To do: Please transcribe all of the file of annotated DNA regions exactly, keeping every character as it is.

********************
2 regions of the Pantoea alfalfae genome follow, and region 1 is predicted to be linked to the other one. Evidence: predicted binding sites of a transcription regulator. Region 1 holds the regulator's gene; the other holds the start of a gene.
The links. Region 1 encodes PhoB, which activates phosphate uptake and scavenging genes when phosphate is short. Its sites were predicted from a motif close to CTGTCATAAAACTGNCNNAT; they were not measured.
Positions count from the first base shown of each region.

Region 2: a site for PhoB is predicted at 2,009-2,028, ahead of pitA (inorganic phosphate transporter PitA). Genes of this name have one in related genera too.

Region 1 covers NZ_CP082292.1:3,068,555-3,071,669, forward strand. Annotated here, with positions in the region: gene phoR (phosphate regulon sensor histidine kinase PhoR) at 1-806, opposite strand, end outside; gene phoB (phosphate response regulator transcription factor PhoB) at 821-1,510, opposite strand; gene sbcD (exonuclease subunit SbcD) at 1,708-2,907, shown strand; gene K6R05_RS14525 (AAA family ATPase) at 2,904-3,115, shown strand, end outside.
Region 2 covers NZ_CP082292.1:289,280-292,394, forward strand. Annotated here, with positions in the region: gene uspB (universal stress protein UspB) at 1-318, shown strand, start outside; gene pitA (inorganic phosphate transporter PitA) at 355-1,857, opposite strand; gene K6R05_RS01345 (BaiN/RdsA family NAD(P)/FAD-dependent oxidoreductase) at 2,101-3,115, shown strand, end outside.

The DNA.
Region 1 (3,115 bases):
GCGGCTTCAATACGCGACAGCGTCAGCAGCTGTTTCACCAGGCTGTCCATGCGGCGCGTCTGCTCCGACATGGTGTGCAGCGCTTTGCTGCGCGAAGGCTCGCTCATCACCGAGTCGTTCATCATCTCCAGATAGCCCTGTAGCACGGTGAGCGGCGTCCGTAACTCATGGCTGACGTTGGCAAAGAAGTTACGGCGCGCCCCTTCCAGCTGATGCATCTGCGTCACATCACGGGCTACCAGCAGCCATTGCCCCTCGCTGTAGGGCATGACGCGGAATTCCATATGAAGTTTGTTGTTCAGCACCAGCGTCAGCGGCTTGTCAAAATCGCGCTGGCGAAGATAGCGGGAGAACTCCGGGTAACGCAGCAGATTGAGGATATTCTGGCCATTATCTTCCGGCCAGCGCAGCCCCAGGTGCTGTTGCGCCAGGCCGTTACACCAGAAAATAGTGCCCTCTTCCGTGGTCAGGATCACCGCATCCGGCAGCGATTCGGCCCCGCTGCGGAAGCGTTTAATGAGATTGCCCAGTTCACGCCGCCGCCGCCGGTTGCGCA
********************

2 regions of the Pantoea alfalfae genome follow, and region 1 is predicted to be linked to the other one. Evidence: predicted binding sites of a transcription regulator. Region 1 holds the regulator's gene; the other holds the start of a gene.
The links. Region 1 encodes PhoB, which activates phosphate uptake and scavenging genes when phosphate is short. Its sites were predicted from a motif close to CTGTCATAAAACTGNCNNAT; they were not measured.
Positions count from the first base shown of each region.

Region 2: a site for PhoB is predicted at 2,009-2,028, ahead of pitA (inorganic phosphate transporter PitA). Genes of this name have one in related genera too.

Region 1 covers NZ_CP082292.1:3,068,555-3,071,669, forward strand. Annotated here, with positions in the region: gene phoR (phosphate regulon sensor histidine kinase PhoR) at 1-806, opposite strand, end outside; gene phoB (phosphate response regulator transcription factor PhoB) at 821-1,510, opposite strand; gene sbcD (exonuclease subunit SbcD) at 1,708-2,907, shown strand; gene K6R05_RS14525 (AAA family ATPase) at 2,904-3,115, shown strand, end outside.
Region 2 covers NZ_CP082292.1:289,280-292,394, forward strand. Annotated here, with positions in the region: gene uspB (universal stress protein UspB) at 1-318, shown strand, start outside; gene pitA (inorganic phosphate transporter PitA) at 355-1,857, opposite strand; gene K6R05_RS01345 (BaiN/RdsA family NAD(P)/FAD-dependent oxidoreductase) at 2,101-3,115, shown strand, end outside.

The DNA.
Region 1 (3,115 bases):
GCGGCTTCAATACGCGACAGCGTCAGCAGCTGTTTCACCAGGCTGTCCATGCGGCGCGTCTGCTCCGACATGGTGTGCAGCGCTTTGCTGCGCGAAGGCTCGCTCATCACCGAGTCGTTCATCATCTCCAGATAGCCCTGTAGCACGGTGAGCGGCGTCCGTAACTCATGGCTGACGTTGGCAAAGAAGTTACGGCGCGCCCCTTCCAGCTGATGCATCTGCGTCACATCACGGGCTACCAGCAGCCATTGCCCCTCGCTGTAGGGCATGACGCGGAATTCCATATGAAGTTTGTTGTTCAGCACCAGCGTCAGCGGCTTGTCAAAATCGCGCTGGCGAAGATAGCGGGAGAACTCCGGGTAACGCAGCAGATTGAGGATATTCTGGCCATTATCTTCCGGCCAGCGCAGCCCCAGGTGCTGTTGCGCCAGGCCGTTACACCAGAAAATAGTGCCCTCTTCCGTGGTCAGGATCACCGCATCCGGCAGCGATTCGGCCCCGCTGCGGAAGCGTTTAATGAGATTGCCCAGTTCACGCCGCCGCCGCCGGTTGCGCA